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Peace Bridge to go purple for World Polio Day

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Thu, Oct 18th 2018 07:00 am
On Wednesday, Oct. 24, the Peace Bridge will glow purple to shine a light on World Polio Day and Rotary's initiative to eradicate this disease.
Thanks to Rotary clubs in Western New York and Fort Erie, the Peace Bridge - connecting the U.S. and Canada - will be bathed in purple light at 7 p.m. Wednesday, Oct. 24, to bring attention to World Polio Day. This international bridge, which spans the Niagara River connecting Buffalo with Fort Erie, Ontario, will be lit in purple to symbolize the color of the dye placed on a child's finger to show they have been immunized against the disease.
The Rotary Club of Fort Erie spearheaded this cross-border initiative.
Several Rotary Clubs from Western New York and Fort Erie will hold viewing events to watch the Peace Bridge as it shines with purple light. The Rotary Club of Buffalo will host a viewing of the Peace Bridge, as its lighting turns purple, from 6:30-8 p.m. at the Buffalo Yacht Club, 1 Porter Ave., Buffalo. Open to the public, the cost is $20 per person (includes food, cash bar). Register at www.buffalonyrotary.org.
The Buffalo viewing event will include the Rotary Club of Buffalo, Rotary Club of Kenmore, Rotary Club of Buffalo Niagara Medical Campus, Buffalo Sunrise Rotary Club, and Roundabout Rotary Buffalo Niagara. 
"Ending polio worldwide is such an important issue for us," Rotary Club of Buffalo President Bill Larkin said. "At every meeting, our club contributes the cost of vaccinating 30 children in honor of our speaker that week. On more than one occasion they've mentioned the emotional cost of the disease in their own family history."
Rotary has focused on ending polio since 1985, when it launched the PolioPlus program, the first initiative to tackle global polio eradication through the mass vaccination of children. Rotary has contributed more than $1.8 billion and countless volunteer hours to immunize more than 2.5 billion children in 122 countries. In addition, Rotary's advocacy efforts have played a role in decisions by donor governments to contribute more than $7.2 billion to the effort.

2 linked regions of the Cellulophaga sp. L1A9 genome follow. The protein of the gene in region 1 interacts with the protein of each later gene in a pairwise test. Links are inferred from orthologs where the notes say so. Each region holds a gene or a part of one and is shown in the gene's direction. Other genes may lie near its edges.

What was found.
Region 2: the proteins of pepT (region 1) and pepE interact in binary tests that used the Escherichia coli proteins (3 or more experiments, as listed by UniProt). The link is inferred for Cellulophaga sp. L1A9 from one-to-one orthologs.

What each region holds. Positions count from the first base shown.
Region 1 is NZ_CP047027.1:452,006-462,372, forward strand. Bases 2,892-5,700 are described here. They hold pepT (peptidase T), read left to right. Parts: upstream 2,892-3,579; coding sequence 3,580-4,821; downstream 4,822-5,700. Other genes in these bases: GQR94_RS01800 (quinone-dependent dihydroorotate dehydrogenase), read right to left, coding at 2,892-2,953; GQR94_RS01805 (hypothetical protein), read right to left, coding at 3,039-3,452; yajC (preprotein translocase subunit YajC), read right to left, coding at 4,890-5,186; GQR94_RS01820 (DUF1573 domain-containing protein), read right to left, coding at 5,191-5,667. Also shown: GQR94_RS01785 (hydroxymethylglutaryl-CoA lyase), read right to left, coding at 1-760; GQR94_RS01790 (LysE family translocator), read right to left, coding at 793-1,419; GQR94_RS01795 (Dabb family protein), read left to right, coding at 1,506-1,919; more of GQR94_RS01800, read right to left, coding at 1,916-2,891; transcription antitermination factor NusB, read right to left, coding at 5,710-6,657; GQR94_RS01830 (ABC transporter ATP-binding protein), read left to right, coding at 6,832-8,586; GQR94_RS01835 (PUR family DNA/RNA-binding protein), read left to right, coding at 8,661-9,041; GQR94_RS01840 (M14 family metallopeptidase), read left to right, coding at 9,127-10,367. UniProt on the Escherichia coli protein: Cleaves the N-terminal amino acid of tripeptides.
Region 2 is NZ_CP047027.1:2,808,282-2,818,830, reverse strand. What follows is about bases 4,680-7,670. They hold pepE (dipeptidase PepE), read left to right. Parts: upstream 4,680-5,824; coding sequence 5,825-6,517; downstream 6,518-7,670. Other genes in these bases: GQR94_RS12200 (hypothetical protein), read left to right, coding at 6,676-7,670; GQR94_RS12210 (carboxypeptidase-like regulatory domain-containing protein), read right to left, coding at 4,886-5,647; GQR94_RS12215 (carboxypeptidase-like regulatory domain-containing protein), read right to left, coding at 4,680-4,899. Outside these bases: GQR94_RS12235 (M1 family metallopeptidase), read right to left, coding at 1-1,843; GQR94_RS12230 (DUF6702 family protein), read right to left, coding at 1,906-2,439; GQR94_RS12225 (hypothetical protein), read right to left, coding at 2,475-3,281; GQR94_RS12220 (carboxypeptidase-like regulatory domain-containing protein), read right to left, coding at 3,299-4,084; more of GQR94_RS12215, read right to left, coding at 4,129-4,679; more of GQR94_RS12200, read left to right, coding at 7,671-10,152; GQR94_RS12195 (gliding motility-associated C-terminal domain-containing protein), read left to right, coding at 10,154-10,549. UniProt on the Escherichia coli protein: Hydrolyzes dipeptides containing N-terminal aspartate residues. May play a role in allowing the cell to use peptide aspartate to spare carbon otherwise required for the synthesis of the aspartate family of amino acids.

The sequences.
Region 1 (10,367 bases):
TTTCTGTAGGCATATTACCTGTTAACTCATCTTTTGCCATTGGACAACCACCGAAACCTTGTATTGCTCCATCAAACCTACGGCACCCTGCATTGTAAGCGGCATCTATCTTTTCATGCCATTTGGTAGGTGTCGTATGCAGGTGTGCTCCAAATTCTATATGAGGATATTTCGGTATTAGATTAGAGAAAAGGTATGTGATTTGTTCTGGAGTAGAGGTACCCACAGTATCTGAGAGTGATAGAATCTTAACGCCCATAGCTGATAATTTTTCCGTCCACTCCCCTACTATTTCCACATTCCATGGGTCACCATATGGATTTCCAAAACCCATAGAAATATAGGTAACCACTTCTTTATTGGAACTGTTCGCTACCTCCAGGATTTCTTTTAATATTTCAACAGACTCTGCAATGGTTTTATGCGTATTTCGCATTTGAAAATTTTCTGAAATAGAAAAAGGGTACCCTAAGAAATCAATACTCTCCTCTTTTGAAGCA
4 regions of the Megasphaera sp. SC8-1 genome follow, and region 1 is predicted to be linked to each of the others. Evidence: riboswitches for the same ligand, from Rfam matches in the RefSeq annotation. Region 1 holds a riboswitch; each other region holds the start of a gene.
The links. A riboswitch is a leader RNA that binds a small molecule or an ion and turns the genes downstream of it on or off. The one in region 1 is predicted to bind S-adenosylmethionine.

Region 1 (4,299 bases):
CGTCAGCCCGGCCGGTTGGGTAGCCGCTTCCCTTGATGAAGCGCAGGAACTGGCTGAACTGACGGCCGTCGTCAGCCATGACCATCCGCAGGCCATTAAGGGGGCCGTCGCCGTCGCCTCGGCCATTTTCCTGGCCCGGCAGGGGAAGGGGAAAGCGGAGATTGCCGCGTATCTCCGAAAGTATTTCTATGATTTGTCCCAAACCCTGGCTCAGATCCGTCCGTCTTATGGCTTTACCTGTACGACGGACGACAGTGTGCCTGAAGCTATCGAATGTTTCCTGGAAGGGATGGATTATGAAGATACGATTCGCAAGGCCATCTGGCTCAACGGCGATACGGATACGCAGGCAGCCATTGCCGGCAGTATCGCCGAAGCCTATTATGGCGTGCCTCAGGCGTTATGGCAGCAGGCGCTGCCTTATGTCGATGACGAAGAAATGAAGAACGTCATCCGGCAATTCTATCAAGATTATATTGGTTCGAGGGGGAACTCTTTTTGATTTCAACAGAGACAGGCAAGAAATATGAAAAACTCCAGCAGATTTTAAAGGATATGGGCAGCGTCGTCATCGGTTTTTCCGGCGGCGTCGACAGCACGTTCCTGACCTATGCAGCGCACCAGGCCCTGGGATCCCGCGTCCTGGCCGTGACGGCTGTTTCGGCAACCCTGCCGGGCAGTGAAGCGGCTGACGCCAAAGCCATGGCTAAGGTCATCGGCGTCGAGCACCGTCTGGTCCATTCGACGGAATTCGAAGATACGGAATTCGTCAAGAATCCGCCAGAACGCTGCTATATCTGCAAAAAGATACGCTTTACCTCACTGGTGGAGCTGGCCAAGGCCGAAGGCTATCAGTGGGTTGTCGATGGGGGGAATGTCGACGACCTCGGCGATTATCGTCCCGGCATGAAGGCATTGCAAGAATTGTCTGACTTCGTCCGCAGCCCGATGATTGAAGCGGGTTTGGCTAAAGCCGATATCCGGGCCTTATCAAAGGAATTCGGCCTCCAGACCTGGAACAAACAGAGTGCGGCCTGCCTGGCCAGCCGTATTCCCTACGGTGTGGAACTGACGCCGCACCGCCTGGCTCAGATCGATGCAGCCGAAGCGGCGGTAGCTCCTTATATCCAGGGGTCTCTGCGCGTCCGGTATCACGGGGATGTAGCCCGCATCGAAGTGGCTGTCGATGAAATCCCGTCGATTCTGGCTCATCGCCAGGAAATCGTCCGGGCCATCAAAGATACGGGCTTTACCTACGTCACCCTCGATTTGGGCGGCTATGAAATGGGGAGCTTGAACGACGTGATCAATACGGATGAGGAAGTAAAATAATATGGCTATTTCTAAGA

More than 1 million Rotary members have donated their time and personal resources to end polio. Every year, hundreds of Rotary members work side-by-side with health workers to vaccinate children in polio-affected countries. Rotary members work with UNICEF and other partners to prepare and distribute mass communication tools to reach people in areas isolated by conflict, geography or poverty. Rotary members also recruit fellow volunteers, assist with transporting the vaccine, and provide other logistical support.
The Global Polio Eradication Initiative, formed in 1988, is a public-private partnership that includes Rotary, the World Health Organization, the U.S. Centers for Disease Control and Prevention, UNICEF, the Bill & Melinda Gates Foundation, and governments of the world. Rotary's focus is advocacy, fundraising, volunteer recruitment and awareness-building. Rotary will raise $50 million per year over a three-year period, with every dollar to be matched with an additional $2 from the Bill & Melinda Gates Foundation.
Founded in 1911, the Rotary Club of Buffalo's members have used their passion, energy and intelligence to help make Western New York a better place to live. Since 1989, the club has awarded grants totaling more than $1.9 million to Buffalo/Niagara community organizations.

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